2022/23 Federal Budget Summary

Last night the Federal Government handed down the Budget for 2022/23.  With an election looming, the big spending budget is designed to alleviate increased cost of living pressures.  

The budget contains a number personal and business tax-related measures that may apply to you.


Low-income offset and one-off payment

The low- and-middle-income tax offset (LMITO) that applies to taxpayers with income less than $126,000, is to be increased by $420 for 2021/22 income tax year.  This increases the maximum LMITO benefit to $1,500 for individuals and $3,000 for dual income households.  The LMITO is payable after lodgement of your 2021/22 personal income tax returns. 

Individuals who are currently in receipt of an Australian government allowance or pension will also receive a one-off payment of $250 in April 2022 to ease the cost-of-living pressures. Certain concession card holders will also get the payment.

The cost-of-living payment will be exempt from tax and will not count towards an individual’s income for social security income test purposes. 

The payment will cover individuals in receipt of the age pension, disability support pension, parenting payment, carer payment, carer allowance, JobSeeker payment, youth allowance, Austudy and Abstudy living allowance, double orphan pension, special benefit, farm household allowance and eligible Veterans’ Affairs payments.  The payment will also go to individuals who hold a Pensioner Concession Card, a Commonwealth Seniors Health card, or a Veteran Gold card.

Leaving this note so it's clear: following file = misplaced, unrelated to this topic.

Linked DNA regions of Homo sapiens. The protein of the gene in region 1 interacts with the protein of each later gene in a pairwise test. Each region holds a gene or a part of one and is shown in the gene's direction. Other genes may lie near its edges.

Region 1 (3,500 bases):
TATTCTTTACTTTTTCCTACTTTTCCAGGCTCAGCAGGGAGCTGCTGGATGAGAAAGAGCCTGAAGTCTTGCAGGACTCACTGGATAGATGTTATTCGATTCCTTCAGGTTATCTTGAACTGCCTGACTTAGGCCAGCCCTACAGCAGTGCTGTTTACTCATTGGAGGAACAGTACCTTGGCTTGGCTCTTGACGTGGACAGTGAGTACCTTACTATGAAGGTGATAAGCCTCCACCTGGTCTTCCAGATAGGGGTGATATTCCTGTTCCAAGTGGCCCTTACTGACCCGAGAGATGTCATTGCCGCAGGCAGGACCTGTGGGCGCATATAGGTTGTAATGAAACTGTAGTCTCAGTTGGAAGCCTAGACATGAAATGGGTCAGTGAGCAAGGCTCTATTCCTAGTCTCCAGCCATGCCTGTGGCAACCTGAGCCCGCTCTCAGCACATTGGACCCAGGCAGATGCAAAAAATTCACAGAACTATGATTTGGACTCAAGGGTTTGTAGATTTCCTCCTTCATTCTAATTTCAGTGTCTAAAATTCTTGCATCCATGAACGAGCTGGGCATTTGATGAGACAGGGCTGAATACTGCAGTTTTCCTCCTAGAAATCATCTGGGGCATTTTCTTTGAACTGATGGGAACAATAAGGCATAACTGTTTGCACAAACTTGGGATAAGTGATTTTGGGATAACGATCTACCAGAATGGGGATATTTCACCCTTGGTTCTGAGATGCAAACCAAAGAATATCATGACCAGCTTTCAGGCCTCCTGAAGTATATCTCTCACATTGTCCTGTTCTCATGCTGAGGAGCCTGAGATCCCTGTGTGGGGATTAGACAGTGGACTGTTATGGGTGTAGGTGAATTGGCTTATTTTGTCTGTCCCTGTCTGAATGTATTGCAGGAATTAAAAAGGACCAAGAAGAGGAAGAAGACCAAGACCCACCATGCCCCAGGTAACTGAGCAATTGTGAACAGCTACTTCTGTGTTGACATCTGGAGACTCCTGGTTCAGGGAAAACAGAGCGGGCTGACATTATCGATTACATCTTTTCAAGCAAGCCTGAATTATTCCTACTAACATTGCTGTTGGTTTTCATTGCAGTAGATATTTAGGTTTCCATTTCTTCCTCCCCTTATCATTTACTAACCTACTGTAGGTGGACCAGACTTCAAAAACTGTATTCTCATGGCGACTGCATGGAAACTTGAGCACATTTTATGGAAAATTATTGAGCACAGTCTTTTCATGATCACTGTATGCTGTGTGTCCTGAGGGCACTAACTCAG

COVID-19 test expenses to be deductible

The costs of taking a COVID-19 test to attend a place of work will be treated as tax deductible for individuals from 1 July 2021. This will ensure fringe benefits tax (FBT) will not be incurred by businesses where COVID-19 tests are provided to employees for this purpose. This change will be in place permanently.


Increased deduction for small businesses – Staff training and digital adoption

Small and medium businesses will be able to deduct an additional 20% of expenditure incurred on external training courses provided to their employees and in respect of eligible expenditure supporting digital adoption.

The additional deduction will apply to businesses with an aggregated turnover of less than $50 million.

  • The external training course must be delivered by an Australian entity and provided to employees in Australia or online. In-house or on-the-job training and expenditure for persons other than employees will be excluded.
  • Eligible expenditure supporting digital adoption will include the cost of depreciating assets and business expenses supporting digital adoption, such as portable payment devices, cyber security systems or subscriptions to cloud-based services. An annual cap of $100,000 will apply to expenditure eligible for the additional deduction.

These measures will apply to eligible expenditure incurred from 7:30pm (AEDT) on 29 March 2022 (Budget night) until 30 June 2023. Where eligible expenditure is incurred before 1 July 2022, the additional deduction will be claimed in the tax return for the following income year.

Temporary reduction in Fuel excise tax

The fuel excise tax will be temporarily reduced by 50 per cent for a period of six months, except for aviation fuels.  The reduction will take effect from 12:01 am on 30 March 2022.

For businesses who usually claim fuel tax credits for heavy vehicles on public roads, this reduction in excise brings the full credit rate below the road user charge of 26.4 cents per litre. This will effectively reduce the fuel tax credits down to zero for 6 months.

Expansion of “Patent Box” tax concession

The “Patent Box” concession was announced in last year’s budget in relation to assessable income derived from exploiting a medical or biotechnology patent. Treasury Laws Amendment (Tax Concession for Australian Medical Innovations) Bill 2022 introducing new Division 357 into the ITAA 97 was introduced into Parliament on 10 February 2022.

The Government is proposing to extend the rules to include: